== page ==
It happened today - February 21, 2016
He actually made it to age 42 despite his brother being murdered by his uncle, spending 18 years as a prisoner of the English (for whom he fought against France during that period), taxing heavily, taking some Scots nobles hostage and executing others, stealing public money and all that.
His son and successor, James II, was killed by an exploding cannon, after 23 eventful years dodging plots or engaging in them. He was 29 when he died.
His son and successor, James III, was killed in battle (or just possibly assassinated after it), after 28 years of ruling badly, twisting justice and quarreling with his own family, possibly having one of his brothers murdered, and spending part of his reign a prisoner of disaffected nobles. He was 36 when he died.
His son and successor, James IV, described by Wikipedia as “generally regarded as the most successful of all the Stewart monarchs of Scotland” was killed in the disastrous battle of Flodden field on September 9, 1513. He is the last monarch of Scotland, or anywhere in Great Britain, to be killed in battle. At age 40.
His son and successor, James V, died shortly after a catastrophic defeat at the Battle of Solway Moss in December 1542, either from a nervous breakdown or just one of those things. He was 30 when he died.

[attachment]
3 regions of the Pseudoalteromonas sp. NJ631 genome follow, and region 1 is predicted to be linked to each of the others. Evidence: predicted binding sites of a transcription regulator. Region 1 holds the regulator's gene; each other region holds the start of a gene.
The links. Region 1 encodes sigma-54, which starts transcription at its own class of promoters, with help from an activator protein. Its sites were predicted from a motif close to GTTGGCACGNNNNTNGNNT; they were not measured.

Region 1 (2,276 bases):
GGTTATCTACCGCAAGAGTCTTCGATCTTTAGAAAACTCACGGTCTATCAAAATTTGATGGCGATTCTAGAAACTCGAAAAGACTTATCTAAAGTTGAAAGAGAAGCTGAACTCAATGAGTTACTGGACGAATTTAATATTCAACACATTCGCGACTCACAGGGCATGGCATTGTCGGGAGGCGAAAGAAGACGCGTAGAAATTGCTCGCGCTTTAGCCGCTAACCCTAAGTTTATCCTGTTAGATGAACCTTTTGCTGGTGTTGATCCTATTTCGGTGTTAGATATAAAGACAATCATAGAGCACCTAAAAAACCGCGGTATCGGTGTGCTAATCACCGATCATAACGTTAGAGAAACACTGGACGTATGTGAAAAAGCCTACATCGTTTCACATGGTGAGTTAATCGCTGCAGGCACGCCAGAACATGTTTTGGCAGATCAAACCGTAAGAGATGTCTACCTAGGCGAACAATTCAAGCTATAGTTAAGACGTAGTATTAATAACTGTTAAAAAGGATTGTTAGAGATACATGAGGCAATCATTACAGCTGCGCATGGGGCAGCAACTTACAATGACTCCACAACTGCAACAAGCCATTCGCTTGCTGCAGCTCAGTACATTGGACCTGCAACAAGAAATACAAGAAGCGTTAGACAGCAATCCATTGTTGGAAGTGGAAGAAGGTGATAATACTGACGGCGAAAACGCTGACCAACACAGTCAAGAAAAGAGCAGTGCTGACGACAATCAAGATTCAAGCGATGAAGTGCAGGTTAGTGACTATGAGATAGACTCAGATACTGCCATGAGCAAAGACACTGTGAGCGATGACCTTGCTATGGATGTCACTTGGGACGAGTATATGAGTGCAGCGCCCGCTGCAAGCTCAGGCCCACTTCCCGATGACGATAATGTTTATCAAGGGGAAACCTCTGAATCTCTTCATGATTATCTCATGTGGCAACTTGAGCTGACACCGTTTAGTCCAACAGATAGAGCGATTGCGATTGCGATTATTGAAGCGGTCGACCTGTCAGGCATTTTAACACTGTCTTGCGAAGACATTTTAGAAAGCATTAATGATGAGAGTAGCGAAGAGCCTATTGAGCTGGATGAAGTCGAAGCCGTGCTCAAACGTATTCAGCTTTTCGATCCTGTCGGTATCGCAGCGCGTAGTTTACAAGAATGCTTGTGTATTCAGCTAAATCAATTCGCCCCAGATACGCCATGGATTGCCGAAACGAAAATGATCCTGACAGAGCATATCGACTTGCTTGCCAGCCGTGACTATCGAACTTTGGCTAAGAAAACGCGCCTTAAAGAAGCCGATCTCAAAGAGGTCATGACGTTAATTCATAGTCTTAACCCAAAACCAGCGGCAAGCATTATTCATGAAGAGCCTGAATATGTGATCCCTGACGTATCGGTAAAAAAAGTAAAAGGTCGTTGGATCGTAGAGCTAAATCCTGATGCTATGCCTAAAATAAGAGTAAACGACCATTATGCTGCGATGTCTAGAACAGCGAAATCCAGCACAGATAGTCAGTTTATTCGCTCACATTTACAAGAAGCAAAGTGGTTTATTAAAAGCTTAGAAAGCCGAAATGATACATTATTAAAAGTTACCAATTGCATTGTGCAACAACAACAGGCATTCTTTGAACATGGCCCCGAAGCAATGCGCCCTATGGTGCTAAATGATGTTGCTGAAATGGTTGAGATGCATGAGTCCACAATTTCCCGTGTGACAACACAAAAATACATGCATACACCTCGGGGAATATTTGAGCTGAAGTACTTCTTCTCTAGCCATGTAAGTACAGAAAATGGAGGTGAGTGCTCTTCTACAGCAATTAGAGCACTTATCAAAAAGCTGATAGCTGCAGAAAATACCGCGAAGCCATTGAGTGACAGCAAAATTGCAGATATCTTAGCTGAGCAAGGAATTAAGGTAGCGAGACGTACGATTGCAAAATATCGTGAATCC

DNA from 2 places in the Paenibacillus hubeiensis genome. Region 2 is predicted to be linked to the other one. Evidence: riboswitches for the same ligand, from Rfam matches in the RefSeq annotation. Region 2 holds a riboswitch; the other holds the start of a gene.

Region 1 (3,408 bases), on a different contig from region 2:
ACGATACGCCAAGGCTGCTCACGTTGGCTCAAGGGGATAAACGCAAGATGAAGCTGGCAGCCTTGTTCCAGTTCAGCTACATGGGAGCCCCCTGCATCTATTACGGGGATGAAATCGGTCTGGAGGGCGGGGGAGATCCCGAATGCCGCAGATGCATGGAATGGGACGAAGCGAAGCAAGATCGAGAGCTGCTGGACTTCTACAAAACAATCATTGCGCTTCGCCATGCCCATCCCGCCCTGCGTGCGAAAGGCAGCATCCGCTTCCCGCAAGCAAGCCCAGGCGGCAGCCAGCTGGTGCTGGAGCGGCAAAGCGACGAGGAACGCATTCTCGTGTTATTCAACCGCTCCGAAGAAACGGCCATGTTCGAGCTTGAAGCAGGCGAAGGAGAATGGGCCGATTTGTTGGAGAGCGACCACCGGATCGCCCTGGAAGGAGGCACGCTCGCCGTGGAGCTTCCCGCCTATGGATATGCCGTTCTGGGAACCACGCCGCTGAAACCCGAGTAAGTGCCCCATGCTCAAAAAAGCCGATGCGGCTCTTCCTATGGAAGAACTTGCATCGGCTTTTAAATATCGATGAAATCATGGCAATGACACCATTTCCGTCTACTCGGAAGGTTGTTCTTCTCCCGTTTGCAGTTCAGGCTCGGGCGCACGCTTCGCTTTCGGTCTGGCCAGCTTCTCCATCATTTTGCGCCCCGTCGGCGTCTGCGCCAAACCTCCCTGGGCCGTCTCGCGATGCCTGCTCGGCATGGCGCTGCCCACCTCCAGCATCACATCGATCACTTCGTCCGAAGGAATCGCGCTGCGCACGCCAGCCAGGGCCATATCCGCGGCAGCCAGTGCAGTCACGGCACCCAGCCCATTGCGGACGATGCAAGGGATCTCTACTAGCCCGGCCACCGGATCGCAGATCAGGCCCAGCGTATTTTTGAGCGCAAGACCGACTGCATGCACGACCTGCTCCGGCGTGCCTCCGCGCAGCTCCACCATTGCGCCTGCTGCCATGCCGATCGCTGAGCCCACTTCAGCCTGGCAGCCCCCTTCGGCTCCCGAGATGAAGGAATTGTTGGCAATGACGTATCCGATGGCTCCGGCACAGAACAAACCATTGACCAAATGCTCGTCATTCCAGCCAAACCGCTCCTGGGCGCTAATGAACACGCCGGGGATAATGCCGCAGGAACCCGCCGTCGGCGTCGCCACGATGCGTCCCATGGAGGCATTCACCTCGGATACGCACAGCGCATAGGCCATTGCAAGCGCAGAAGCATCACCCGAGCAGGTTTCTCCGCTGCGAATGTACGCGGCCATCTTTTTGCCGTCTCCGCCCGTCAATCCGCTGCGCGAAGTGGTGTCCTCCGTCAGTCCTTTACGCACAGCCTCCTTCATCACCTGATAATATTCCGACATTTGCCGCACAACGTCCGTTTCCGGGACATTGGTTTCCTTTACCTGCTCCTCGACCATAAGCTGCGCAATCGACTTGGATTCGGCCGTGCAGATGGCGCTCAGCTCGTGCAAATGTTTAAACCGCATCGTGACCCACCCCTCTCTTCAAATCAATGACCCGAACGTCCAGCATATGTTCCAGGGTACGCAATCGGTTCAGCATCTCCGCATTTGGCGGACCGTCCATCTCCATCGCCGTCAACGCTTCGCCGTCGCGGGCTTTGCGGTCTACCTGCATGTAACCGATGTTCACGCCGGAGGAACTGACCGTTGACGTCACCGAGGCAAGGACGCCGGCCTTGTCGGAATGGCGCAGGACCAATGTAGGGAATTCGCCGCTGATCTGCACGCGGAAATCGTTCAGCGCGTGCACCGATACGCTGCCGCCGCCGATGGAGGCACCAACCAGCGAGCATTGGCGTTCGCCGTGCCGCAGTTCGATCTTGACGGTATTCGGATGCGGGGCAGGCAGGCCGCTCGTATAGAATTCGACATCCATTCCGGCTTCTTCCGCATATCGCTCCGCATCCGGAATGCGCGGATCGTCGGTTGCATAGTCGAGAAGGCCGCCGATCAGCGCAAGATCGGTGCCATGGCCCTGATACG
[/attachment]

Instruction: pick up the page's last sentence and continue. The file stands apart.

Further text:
So, who wants to be next? And why would you call him James?
Actually they didn’t. They went with James V’s daughter “Mary Queen of Scots” whose turbulent life included marriage to the French dauphin (he died) and her first cousin Lord Darnley (he was murdered) and James Hepburn, 4th Earl of Bothwell (who apparently murdered Darnley), fleeing south from a revolt to seek the protection of her first cousin once removed Elizabeth I (Mary’s grandmother was Henry VIII’s sister, don’t you see?) whose throne she had previously claimed, spending 18 and a half years in custody then being executed for plotting to assassinate Elizabeth at age 44.
So at that point they went with another James, Mary’s son, dubbed “the wisest fool in Christendom” by the cunning French king Henri IV (assassinated in 1610 aged 56), who actually contrived to become king James I of England and die peacefully in bed at age 58, setting the stage for his own son Charles’ disastrous reign ending in execution by the English.
What is amazing about this brutal soap opera is that a crucial factor is all kinds of people’s determined, even desperate, as well as devious efforts to secure the throne of Scotland. Och aye, it’ll be greet, I’ll be king, I’ll have fancy food, pretty mistresses, a big pile of actual wood for my fire and… a dagger in my wame.
Why not just throw yourself off a high point at Sterling Castle right away and save everyone including yourself a lot of trouble?